Research
I'm interested in Reinforcement Learning, Informative Path Planning, Bayesian Optimization, and Multiarm bandits.


MultiFidelity Reinforcement Learning with Gaussian Processes
Varun Suryan,
Nahush Gondhalekar,
Pratap Tokekar
arXiv, 2020
arXiv
/
code
We study the problem of Reinforcement Learning
(RL) using as few realworld samples as possible. A naive
application of RL can be inefficient in large and continuous state
spaces. We present two versions of MultiFidelity Reinforcement
Learning (MFRL), modelbased and modelfree, that leverage
Gaussian Processes (GPs) to learn the optimal policy in a realworld environment. In the MFRL framework, an agent uses
multiple simulators of the real environment to perform actions.
With increasing fidelity in a simulator chain, the number of
samples used in successively higher simulators can be reduced.
By incorporating GPs in the MFRL framework, we empirically
observe up to 40% reduction in the number of samples for modelbased RL and 60% reduction for the modelfree version. We
examine the performance of our algorithms through simulations
and through realworld experiments for navigation with a ground
robot.


Learning a Spatial Field with Gaussian Process
Regression in Minimum Time
Varun Suryan,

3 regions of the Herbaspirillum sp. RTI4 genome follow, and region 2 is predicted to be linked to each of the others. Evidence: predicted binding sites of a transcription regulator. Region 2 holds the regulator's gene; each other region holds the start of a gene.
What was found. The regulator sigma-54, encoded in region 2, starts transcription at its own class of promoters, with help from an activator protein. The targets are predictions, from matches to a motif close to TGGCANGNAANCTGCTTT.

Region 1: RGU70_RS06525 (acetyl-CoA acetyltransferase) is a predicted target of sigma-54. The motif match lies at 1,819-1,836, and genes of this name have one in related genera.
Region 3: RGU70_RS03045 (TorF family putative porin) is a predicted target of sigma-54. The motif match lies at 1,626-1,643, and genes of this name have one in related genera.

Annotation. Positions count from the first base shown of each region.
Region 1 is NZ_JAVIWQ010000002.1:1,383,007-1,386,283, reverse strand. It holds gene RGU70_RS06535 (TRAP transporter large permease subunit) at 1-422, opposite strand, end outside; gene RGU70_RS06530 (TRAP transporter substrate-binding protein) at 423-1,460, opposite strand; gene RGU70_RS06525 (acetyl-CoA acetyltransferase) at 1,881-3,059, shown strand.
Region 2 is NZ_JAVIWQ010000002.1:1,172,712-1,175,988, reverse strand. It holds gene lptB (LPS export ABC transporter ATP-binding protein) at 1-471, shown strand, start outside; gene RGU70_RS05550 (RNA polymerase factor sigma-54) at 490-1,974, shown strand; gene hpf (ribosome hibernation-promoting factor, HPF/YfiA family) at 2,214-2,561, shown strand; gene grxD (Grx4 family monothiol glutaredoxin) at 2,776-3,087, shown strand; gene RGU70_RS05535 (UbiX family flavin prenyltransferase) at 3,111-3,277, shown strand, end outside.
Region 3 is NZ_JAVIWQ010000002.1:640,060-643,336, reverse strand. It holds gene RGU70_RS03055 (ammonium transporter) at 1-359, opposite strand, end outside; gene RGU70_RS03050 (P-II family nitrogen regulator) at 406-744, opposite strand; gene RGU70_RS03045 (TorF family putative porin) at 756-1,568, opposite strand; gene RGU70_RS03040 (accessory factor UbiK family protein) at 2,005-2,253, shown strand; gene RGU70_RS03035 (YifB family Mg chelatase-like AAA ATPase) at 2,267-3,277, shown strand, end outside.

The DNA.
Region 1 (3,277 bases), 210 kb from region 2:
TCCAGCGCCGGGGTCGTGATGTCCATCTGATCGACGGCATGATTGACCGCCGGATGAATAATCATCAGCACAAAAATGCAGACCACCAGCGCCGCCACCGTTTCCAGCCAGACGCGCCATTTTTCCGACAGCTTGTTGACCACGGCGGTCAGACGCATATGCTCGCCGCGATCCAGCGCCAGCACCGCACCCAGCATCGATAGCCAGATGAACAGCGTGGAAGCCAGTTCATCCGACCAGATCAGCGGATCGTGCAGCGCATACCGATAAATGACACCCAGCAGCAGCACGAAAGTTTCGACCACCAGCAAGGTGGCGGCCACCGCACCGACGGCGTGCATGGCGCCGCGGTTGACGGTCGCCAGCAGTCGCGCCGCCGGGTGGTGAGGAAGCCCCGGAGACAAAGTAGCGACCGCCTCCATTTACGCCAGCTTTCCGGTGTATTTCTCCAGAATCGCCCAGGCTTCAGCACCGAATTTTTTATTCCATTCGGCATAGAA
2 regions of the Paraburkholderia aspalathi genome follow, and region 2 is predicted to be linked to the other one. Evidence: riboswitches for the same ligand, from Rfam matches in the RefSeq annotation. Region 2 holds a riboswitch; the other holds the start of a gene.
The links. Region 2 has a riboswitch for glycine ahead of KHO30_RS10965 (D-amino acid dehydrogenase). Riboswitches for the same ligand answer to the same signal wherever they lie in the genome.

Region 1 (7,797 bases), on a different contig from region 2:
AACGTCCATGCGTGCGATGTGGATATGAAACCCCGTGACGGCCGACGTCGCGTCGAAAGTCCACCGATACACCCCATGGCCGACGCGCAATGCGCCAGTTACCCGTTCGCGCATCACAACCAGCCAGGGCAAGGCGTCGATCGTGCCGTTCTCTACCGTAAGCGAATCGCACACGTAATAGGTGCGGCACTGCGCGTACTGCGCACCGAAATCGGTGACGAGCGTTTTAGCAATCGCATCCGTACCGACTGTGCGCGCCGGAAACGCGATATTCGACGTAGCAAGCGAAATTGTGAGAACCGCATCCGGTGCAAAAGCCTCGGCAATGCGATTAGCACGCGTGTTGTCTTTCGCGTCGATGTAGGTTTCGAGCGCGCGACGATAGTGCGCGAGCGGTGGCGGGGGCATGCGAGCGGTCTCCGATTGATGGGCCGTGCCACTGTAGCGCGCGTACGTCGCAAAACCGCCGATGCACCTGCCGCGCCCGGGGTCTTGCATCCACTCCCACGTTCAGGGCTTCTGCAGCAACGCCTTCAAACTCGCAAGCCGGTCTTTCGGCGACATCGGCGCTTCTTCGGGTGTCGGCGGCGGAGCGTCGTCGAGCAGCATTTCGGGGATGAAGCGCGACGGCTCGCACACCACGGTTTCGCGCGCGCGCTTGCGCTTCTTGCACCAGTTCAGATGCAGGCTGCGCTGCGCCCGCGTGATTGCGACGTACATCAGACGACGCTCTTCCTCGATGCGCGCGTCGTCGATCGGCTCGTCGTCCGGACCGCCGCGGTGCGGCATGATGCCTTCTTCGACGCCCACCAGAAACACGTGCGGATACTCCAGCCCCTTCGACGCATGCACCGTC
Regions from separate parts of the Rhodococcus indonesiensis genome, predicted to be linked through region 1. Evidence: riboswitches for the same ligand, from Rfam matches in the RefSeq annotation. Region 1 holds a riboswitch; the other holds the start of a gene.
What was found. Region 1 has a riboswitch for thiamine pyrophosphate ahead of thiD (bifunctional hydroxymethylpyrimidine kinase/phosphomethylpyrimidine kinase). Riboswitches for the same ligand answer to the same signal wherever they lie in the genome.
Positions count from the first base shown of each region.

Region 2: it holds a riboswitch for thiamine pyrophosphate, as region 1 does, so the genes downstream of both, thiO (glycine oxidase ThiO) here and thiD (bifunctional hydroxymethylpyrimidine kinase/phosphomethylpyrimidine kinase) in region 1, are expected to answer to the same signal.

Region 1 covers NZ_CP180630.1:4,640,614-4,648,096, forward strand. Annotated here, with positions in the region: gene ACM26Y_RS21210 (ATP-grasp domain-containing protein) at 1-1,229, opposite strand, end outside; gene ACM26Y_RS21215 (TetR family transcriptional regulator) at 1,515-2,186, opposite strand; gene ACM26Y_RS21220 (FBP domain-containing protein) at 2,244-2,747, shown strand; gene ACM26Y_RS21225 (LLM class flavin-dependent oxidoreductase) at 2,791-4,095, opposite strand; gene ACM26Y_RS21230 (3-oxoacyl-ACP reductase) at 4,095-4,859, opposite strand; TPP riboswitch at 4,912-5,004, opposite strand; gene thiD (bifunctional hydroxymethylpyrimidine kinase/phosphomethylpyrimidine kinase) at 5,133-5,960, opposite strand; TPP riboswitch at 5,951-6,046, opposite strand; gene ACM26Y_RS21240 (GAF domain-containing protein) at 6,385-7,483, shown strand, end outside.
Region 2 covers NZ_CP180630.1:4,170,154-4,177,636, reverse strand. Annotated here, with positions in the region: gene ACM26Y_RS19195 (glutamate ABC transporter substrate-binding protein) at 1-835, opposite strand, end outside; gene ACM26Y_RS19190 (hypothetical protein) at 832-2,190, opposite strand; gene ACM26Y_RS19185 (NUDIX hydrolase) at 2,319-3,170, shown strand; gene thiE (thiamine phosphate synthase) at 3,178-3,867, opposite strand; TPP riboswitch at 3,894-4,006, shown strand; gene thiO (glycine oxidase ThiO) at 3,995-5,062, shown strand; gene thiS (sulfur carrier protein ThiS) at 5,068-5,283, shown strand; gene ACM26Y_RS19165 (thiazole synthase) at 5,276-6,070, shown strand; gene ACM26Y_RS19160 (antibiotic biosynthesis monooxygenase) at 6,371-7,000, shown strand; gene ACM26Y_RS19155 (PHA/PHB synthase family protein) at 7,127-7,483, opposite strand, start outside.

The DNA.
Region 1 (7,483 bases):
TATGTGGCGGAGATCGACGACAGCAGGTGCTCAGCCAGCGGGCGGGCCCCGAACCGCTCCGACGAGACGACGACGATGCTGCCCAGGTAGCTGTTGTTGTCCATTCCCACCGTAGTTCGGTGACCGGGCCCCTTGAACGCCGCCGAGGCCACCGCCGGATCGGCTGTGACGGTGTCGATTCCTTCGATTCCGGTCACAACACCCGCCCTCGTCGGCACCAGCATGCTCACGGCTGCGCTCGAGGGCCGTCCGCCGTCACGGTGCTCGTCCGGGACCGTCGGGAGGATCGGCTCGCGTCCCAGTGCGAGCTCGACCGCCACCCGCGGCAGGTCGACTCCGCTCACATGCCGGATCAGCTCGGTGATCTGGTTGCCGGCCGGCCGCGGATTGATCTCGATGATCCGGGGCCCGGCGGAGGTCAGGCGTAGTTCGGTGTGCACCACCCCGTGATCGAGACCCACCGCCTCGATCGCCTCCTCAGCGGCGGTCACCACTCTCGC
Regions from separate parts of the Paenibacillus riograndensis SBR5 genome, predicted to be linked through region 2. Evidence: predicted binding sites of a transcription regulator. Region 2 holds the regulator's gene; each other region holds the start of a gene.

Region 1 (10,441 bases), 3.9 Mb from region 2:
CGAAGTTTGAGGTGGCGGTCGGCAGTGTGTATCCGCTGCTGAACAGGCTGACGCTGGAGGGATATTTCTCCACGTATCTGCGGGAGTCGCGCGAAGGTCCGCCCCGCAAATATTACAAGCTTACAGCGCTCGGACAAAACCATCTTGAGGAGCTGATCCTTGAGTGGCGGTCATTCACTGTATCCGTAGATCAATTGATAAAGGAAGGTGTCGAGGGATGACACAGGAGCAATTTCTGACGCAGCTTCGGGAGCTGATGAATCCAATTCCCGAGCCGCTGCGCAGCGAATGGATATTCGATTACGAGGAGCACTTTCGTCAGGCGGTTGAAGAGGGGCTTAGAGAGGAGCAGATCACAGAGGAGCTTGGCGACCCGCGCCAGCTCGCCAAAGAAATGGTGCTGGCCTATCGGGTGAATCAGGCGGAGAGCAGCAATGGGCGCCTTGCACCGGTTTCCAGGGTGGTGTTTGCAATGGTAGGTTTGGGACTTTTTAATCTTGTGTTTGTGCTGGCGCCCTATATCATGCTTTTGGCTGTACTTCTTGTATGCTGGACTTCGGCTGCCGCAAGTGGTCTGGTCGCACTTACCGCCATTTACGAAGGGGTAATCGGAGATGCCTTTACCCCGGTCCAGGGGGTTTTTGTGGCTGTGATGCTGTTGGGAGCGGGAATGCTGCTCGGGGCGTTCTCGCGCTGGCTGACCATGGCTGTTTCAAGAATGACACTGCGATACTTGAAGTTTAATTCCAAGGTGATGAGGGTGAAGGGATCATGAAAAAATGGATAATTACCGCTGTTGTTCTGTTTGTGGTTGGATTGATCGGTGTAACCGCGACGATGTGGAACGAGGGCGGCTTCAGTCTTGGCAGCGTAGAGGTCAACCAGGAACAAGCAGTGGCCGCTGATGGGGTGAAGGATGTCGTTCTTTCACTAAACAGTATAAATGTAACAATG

Pratap Tokekar
WAFR, 2018
We study an informative path planning problem where the
goal is to minimize the time required to learn a spatial field using Gaussian Process (GP) regression. Specifically, given parameters 0 < ε, δ < 1,
our goal is to ensure that the predicted value at all points in an environment lies within ±ε of the true value with probability at least δ. We
study two versions of the problem. In the sensor placement version, the
objective is to minimize the number of sensors placed. In the mobile sensing version, the objective is to minimize the total travel time required
to visit the sensing locations. The total time is given by the time spent
obtaining measurements as well as time to travel between measurement
locations. By exploiting the smoothness properties of GP regression, we
present constantfactor approximation algorithms for both problems that
make accurate predictions at each point. Our algorithm is a deterministic, nonadaptive one and based on the Traveling Salesperson Problem.
In addition to theoretical results, we also compare the empirical performance using a realworld dataset with other baseline strategies.